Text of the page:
You can get a good value deal by choosing the right package, for example by bundling your phone line and broadband services with the same provider. Here are a few things to consider when looking for the best deal.
There are three main types of home broadband - ADSL, fibre and cable. These all vary in price, and not all are available everywhere.
ADSL - broadband over your phone line with speeds typically up to 24 Mbit/s (megabits per second). Almost all homes in the UK are able to get ADSL broadband. They’re typically cheaper than cable and fibre deals which offer faster speeds.
Cable - broadband via cable, often supplied alongside TV. Speeds are faster than ADSL with different packages available offering speeds of up to 350 Mbit/s.
Fibre - broadband delivered via fibre optic cable. Speeds are faster than ADSL typically delivering up to 76 Mbit/s.
Speeds are measured in megabits per second (Mbit/s) and you usually pay more, the faster your connection.
If you only want to use the internet for browsing the web and emailing, lower speed ADSL packages will probably be more than sufficient. However, if you want to use your broadband to download music, films or video, or the more people are using it at the same time, you’ll need faster speeds to ensure good performance.
For example, downloading a 4GB high definition film at 100 Mbit/s takes 6 minutes compared to over an hour with an 8 Mbit/s connection.
Your broadband package will have a headline speed, although this is an estimate and so it is unlikely you will be able to get this speed all of the time. Ofcom has a code of practice which requires providers to give customers estimates of the speeds they are likely to receive.
Every time you go online you are using data – either browsing, downloading or uploading.
Some broadband packages have a fixed amount of data that you can use every month which is measured in gigabytes.
If you use the internet only for email and web surfing then these limits probably won’t affect you. However, check whether you will be charged extra if you go over the monthly usage limit.
Unlimited broadband packages are now very common, as many people regularly use the internet to download music and films or to stream TV programmes. Most suppliers now offer unlimited data within their basic packages, so in many cases there is no additional cost.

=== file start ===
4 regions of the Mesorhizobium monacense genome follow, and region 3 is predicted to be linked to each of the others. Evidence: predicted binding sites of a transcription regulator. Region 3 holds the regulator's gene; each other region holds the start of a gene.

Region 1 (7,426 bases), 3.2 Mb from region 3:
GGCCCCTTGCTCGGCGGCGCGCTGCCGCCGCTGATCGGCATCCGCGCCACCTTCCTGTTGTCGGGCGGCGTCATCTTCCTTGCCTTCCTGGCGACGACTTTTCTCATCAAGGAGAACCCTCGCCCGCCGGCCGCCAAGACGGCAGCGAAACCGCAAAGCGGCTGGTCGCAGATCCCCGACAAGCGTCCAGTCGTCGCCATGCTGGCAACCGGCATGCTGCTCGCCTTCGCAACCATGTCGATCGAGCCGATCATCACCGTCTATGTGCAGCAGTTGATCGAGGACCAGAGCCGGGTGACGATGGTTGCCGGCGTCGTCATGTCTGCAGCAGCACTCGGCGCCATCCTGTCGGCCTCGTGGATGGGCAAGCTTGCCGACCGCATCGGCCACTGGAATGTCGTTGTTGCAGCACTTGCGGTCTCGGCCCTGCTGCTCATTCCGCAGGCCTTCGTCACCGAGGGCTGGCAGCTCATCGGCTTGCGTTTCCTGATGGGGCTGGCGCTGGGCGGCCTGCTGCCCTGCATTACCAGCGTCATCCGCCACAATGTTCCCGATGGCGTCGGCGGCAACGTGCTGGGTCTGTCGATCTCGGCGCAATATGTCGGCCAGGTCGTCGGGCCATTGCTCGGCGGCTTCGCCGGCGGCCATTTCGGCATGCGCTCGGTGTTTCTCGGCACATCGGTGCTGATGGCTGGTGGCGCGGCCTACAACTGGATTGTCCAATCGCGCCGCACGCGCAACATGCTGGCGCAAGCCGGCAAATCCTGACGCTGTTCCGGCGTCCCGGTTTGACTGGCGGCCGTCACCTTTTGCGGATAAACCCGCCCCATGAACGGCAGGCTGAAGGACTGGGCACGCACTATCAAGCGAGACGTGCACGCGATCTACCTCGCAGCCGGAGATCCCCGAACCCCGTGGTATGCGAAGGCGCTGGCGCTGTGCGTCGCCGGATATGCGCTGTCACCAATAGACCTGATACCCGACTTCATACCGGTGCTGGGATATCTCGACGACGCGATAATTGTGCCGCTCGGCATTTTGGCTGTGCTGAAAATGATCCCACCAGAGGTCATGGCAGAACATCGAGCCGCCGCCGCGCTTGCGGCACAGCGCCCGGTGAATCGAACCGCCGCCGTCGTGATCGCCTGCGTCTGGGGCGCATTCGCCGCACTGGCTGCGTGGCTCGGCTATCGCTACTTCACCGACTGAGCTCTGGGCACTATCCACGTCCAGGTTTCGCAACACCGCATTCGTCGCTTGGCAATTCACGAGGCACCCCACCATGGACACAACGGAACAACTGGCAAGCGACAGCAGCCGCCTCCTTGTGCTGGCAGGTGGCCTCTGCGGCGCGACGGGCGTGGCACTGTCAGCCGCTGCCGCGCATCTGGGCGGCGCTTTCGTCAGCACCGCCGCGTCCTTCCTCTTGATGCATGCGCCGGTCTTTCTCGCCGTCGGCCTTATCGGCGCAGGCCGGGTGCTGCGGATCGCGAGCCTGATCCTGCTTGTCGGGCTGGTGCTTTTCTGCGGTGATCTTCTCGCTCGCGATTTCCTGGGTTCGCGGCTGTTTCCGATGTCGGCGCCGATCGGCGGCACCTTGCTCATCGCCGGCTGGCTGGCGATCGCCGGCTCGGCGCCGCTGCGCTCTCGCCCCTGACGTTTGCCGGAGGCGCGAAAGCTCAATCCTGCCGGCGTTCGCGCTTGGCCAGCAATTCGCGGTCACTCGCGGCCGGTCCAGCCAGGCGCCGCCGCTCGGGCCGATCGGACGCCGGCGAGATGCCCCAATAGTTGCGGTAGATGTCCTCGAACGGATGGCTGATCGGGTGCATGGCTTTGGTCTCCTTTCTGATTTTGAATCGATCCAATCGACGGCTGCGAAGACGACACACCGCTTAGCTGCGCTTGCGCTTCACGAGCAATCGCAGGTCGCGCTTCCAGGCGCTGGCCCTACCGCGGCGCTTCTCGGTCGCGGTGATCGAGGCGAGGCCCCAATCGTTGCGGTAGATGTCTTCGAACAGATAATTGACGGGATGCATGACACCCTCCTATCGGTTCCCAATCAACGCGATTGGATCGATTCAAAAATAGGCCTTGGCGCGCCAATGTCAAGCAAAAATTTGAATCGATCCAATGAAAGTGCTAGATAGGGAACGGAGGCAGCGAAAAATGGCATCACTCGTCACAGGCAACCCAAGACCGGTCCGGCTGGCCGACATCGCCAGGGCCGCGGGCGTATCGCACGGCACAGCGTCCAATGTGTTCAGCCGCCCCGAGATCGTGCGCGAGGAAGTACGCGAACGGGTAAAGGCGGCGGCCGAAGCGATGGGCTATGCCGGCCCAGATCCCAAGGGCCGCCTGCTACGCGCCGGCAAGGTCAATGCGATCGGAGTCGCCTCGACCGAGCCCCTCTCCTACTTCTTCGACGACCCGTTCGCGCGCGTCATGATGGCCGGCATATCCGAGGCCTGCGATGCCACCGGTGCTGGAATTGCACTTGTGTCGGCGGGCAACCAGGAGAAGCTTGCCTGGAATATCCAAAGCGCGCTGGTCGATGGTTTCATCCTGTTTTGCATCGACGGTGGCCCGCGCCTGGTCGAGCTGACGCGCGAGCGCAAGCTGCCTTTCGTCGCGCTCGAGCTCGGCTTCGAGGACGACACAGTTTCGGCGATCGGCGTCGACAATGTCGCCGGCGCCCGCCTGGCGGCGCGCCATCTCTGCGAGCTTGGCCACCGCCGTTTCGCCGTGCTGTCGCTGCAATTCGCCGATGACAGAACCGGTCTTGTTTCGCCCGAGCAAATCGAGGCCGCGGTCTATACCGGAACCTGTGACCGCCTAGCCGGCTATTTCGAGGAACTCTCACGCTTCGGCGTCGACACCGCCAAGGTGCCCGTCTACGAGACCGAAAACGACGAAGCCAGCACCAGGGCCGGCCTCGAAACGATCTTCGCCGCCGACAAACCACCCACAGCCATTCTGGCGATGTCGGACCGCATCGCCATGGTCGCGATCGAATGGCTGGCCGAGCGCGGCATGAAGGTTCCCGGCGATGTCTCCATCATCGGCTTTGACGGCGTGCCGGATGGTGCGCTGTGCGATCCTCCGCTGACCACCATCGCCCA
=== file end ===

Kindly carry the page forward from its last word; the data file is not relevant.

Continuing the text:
The majority of unlimited packages are truly unlimited, however some may have a ‘fair’ or ‘acceptable’ use policy. This means some providers can restrict your connection if you’re using a lot of data. Check your broadband contract to see if any of these policies apply to you.
If you're regularly going over your download limit, it may actually be cheaper to upgrade your deal or switch to another provider.
Many customers could save at least £15 per month by buying broadband and landline in one package from the same provider – known as a ’bundle’. If you currently buy landline and broadband services separately from different companies, you could buy them both from either one of your current providers, or from a new one.
When you sign up to a broadband deal you agree to pay a monthly fee for the length of your contract (12, 18 or 24 months).
Most broadband packages have long minimum-term contracts, but in some situations, it might not make sense to be tied in for this long. If you’re a student living somewhere temporarily, or are about to move house for example, a short-term rolling contract might be more suitable. This is sometimes called ‘no contract’ broadband and is usually offered on a month-by-month basis.
Mobile broadband connects to the internet using a dongle which you plug into your computer or a SIM which you insert into your tablet.
You can get a pay-as-you-go deal or a pay-monthly contract. Depending on the tariff, you may need to pay a one-off fee for a dongle.
Before signing up to a service, check carefully what coverage you can get. You can do this using the Ofcom coverage checker.
One way of testing whether you can get a good signal is to use any cooling-off period offered by the provider to test the service to see if it works properly - if it doesn’t, you can get your money back. Check what the cooling-off period is before you sign up.
Everyone in the UK will have the right to request a decent and affordable broadband connection from March next year due to Ofcom implementing the governments ‘universal broadband service’. This will give eligible homes and businesses the right to request a decent broadband connection.